It’s perhaps critical then that we look at leapfrogging existing technologies and developing the next generation of energy systems. To do that will require a lot of R&D funding. But, most of all, it will require strong leadership, imagination and a strategy built around specific aims.

It will also require some rethinking of Government policy. In particular, the rules on state aid need to be thrown out of the window so that the lack of availability of private-sector funding – especially risk equity capital – does not hold back the commercialisation of new technologies.

It’s interesting then that the day after the Energy Technology Institute announced a range of new projects, Scottish Enterprise CEO Jack Perry revealed it was absorbing ITI Scotland into its existing operation because it believes integration will allow much greater alignment with other SE commercialisation programmes and projects, bringing increased efficiency and impact.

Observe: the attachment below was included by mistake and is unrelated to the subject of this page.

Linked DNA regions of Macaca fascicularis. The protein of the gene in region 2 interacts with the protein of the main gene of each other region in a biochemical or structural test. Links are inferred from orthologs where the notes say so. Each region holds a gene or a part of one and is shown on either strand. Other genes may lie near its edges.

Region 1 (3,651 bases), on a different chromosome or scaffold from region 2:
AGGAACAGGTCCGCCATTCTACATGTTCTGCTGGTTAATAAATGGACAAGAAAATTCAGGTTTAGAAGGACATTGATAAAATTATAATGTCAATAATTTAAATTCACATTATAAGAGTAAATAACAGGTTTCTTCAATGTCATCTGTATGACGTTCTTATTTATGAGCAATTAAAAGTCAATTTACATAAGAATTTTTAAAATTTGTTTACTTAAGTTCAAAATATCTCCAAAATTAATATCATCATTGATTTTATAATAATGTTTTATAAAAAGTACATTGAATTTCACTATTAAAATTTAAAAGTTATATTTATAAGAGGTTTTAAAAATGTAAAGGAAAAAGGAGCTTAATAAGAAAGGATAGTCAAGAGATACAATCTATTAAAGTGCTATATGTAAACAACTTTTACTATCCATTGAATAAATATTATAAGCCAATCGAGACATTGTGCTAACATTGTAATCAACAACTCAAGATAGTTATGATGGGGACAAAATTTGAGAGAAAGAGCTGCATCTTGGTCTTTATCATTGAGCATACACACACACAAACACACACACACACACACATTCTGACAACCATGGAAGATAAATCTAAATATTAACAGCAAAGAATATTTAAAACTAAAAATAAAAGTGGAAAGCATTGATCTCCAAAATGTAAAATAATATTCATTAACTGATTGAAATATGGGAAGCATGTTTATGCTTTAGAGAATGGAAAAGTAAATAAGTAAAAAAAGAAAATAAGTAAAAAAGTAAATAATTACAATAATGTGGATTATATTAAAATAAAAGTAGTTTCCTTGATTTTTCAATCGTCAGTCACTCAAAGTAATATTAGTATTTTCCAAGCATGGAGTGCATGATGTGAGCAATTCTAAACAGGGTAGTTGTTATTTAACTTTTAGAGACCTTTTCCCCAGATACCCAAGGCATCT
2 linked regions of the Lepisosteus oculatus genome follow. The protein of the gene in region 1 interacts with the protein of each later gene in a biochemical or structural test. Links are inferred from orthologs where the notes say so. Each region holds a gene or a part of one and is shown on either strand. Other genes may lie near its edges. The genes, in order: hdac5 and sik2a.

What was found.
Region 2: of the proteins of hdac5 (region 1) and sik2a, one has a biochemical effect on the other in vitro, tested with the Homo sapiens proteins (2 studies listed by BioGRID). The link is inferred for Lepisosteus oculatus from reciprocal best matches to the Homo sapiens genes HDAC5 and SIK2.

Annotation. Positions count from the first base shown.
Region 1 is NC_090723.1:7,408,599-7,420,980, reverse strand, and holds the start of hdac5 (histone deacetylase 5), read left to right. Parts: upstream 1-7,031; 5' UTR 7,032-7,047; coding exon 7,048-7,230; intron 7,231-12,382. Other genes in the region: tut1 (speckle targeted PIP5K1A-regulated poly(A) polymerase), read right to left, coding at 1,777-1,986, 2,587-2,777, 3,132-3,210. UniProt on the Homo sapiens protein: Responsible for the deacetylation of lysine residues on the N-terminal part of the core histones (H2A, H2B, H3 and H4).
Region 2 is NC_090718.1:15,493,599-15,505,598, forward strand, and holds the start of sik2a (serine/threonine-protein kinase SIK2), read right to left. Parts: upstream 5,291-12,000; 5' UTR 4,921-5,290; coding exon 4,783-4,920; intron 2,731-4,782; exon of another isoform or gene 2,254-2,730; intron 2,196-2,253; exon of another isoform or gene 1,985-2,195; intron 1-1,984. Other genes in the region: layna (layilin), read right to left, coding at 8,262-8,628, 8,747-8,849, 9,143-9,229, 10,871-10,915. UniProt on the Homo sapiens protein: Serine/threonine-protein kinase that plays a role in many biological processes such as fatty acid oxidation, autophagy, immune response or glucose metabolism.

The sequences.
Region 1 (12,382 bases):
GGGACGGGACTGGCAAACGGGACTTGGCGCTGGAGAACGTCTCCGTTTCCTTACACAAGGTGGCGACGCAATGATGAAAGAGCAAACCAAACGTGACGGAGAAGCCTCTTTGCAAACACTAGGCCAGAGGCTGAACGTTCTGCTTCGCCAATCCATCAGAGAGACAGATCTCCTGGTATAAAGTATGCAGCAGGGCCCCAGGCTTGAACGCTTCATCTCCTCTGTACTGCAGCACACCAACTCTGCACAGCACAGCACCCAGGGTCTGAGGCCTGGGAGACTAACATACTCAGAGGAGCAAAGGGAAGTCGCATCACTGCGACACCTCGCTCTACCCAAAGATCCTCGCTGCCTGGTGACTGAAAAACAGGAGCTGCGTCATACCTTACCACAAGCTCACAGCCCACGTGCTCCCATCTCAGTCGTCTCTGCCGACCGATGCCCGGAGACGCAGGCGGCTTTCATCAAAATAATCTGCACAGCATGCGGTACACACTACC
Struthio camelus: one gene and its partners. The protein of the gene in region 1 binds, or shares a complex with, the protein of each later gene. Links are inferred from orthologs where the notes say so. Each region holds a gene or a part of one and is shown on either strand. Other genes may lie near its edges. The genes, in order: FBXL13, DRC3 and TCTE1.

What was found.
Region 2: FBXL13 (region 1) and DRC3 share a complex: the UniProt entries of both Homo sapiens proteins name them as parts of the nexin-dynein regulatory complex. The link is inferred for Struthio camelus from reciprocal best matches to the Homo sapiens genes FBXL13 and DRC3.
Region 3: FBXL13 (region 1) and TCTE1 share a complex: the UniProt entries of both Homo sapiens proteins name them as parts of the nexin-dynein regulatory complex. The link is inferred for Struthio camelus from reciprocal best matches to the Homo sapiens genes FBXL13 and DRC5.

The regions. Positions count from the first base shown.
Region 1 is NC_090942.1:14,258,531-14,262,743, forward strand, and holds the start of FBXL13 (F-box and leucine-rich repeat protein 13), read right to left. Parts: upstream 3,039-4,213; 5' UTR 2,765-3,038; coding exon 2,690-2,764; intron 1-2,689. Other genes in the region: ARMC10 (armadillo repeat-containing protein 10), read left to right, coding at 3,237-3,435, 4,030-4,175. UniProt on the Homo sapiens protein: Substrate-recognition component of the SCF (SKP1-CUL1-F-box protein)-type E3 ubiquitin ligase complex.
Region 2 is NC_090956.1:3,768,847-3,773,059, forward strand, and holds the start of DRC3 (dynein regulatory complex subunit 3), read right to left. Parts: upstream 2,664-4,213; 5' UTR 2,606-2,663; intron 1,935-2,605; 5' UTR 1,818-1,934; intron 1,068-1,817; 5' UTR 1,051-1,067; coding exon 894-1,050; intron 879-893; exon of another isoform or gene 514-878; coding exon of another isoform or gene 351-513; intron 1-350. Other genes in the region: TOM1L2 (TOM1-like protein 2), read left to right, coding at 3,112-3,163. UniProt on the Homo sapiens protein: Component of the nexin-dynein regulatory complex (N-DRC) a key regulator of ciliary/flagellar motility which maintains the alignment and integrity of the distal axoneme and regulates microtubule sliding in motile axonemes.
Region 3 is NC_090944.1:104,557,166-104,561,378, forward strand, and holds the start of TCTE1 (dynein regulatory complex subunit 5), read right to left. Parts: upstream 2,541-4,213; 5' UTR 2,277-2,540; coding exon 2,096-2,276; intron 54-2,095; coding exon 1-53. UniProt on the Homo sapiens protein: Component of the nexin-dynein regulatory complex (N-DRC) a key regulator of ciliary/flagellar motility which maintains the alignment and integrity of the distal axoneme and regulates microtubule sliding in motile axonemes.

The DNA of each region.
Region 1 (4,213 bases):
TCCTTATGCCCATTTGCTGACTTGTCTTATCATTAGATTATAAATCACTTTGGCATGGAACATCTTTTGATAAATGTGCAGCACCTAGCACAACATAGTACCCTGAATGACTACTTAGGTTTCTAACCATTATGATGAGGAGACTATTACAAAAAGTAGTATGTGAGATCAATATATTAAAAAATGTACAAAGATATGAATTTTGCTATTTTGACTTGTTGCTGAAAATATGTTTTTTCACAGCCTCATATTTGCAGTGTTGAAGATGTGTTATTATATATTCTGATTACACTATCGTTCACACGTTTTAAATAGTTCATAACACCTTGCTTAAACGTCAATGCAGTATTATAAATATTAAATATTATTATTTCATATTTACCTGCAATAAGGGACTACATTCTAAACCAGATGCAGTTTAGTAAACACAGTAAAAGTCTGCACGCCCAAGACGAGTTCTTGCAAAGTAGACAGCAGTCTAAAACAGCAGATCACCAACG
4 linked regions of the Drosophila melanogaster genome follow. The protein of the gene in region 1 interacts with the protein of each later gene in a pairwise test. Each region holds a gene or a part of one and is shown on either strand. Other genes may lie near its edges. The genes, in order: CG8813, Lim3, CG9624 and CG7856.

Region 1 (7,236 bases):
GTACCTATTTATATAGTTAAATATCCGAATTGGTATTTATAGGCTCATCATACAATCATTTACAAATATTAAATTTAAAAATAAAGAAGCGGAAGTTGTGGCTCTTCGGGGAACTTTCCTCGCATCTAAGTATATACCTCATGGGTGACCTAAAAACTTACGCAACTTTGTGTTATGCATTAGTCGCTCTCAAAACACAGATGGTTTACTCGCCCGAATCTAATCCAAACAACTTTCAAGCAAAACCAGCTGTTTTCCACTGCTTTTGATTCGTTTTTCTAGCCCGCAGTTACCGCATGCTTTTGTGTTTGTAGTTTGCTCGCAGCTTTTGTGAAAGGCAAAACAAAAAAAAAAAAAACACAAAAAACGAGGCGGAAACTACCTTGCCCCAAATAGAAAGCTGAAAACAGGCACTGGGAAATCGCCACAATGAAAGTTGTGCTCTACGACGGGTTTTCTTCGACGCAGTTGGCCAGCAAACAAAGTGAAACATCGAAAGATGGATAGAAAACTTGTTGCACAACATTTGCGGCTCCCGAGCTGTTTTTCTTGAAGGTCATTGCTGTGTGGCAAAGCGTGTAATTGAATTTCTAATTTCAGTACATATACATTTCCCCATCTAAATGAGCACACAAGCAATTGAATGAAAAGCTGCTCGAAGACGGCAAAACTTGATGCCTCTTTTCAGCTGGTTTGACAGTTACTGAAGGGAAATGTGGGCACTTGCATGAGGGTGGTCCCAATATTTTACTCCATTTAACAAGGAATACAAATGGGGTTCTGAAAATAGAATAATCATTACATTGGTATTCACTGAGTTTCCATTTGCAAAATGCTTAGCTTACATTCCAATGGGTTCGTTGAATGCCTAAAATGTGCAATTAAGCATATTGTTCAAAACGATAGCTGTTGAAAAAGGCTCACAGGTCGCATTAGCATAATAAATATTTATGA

That, of course, depends entirely on who provides the oversight to make sure that it is actually working as it should.

Now how do I put this nicely? The fact is that the UK’s national Energy Technology Institute’s (ETI) projects are pretty uninspiring, and one in particular which I happen to know was looked at by Scotland’s ITI Energy probably hasn’t got a cat’s chance in hell of working.

It also concerns me that some of the companies involved are from overseas, and I don’t happen to believe – especially now – that public money should be spent on supporting our competitors. Yes, folks, I’m an industrial patriot. So, too, is Energy’s editor.

As to the changes at ITI, I think we need to give them time to bed down and see how it all pans out. Certainly, I gave a sigh of relief when I learned that the ITI Scotland board was to be disbanded, because I believe the leadership they provided was ineffective.

However, what I really want to know is where the technology inspiration is going to come from. Where are the people who will develop the bright ideas and make the judgments on what should, and should not, be funded?

Strikes me that there is still a lot of detail to be worked out.